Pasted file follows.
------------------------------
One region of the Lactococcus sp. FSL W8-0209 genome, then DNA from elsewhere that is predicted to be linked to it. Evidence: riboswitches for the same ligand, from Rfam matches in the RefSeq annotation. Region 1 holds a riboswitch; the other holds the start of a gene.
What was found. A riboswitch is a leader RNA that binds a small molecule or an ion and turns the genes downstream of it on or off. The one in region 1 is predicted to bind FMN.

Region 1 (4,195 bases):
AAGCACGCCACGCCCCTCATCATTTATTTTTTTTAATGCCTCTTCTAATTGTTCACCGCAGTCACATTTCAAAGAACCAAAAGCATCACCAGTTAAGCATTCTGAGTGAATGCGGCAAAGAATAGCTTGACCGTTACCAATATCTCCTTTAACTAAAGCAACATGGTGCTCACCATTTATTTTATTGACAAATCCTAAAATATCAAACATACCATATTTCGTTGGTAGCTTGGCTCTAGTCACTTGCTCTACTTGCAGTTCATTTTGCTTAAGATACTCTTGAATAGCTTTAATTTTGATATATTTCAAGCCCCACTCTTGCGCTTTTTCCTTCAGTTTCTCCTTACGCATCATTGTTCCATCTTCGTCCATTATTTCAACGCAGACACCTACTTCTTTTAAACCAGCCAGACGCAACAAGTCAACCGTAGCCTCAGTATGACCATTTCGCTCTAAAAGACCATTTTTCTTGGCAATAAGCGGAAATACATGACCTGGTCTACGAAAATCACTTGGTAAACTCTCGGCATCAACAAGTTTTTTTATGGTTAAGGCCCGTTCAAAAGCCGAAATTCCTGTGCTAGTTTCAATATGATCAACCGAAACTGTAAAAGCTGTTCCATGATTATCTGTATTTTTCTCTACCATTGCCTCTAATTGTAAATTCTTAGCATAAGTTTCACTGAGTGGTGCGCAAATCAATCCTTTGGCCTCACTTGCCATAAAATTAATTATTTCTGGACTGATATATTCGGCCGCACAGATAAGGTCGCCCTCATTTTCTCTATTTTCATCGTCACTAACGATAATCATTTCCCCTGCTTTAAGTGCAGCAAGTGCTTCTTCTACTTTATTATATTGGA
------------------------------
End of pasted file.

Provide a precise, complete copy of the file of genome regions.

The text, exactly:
One region of the Lactococcus sp. FSL W8-0209 genome, then DNA from elsewhere that is predicted to be linked to it. Evidence: riboswitches for the same ligand, from Rfam matches in the RefSeq annotation. Region 1 holds a riboswitch; the other holds the start of a gene.
What was found. A riboswitch is a leader RNA that binds a small molecule or an ion and turns the genes downstream of it on or off. The one in region 1 is predicted to bind FMN.

Region 1 (4,195 bases):
AAGCACGCCACGCCCCTCATCATTTATTTTTTTTAATGCCTCTTCTAATTGTTCACCGCAGTCACATTTCAAAGAACCAAAAGCATCACCAGTTAAGCATTCTGAGTGAATGCGGCAAAGAATAGCTTGACCGTTACCAATATCTCCTTTAACTAAAGCAACATGGTGCTCACCATTTATTTTATTGACAAATCCTAAAATATCAAACATACCATATTTCGTTGGTAGCTTGGCTCTAGTCACTTGCTCTACTTGCAGTTCATTTTGCTTAAGATACTCTTGAATAGCTTTAATTTTGATATATTTCAAGCCCCACTCTTGCGCTTTTTCCTTCAGTTTCTCCTTACGCATCATTGTTCCATCTTCGTCCATTATTTCAACGCAGACACCTACTTCTTTTAAACCAGCCAGACGCAACAAGTCAACCGTAGCCTCAGTATGACCATTTCGCTCTAAAAGACCATTTTTCTTGGCAATAAGCGGAAATACATGACCTGGTCTACGAAAATCACTTGGTAAACTCTCGGCATCAACAAGTTTTTTTATGGTTAAGGCCCGTTCAAAAGCCGAAATTCCTGTGCTAGTTTCAATATGATCAACCGAAACTGTAAAAGCTGTTCCATGATTATCTGTATTTTTCTCTACCATTGCCTCTAATTGTAAATTCTTAGCATAAGTTTCACTGAGTGGTGCGCAAATCAATCCTTTGGCCTCACTTGCCATAAAATTAATTATTTCTGGACTGATATATTCGGCCGCACAGATAAGGTCGCCCTCATTTTCTCTATTTTCATCGTCACTAACGATAATCATTTCCCCTGCTTTAAGTGCAGCAAGTGCTTCTTCTACTTTATTATATTGGA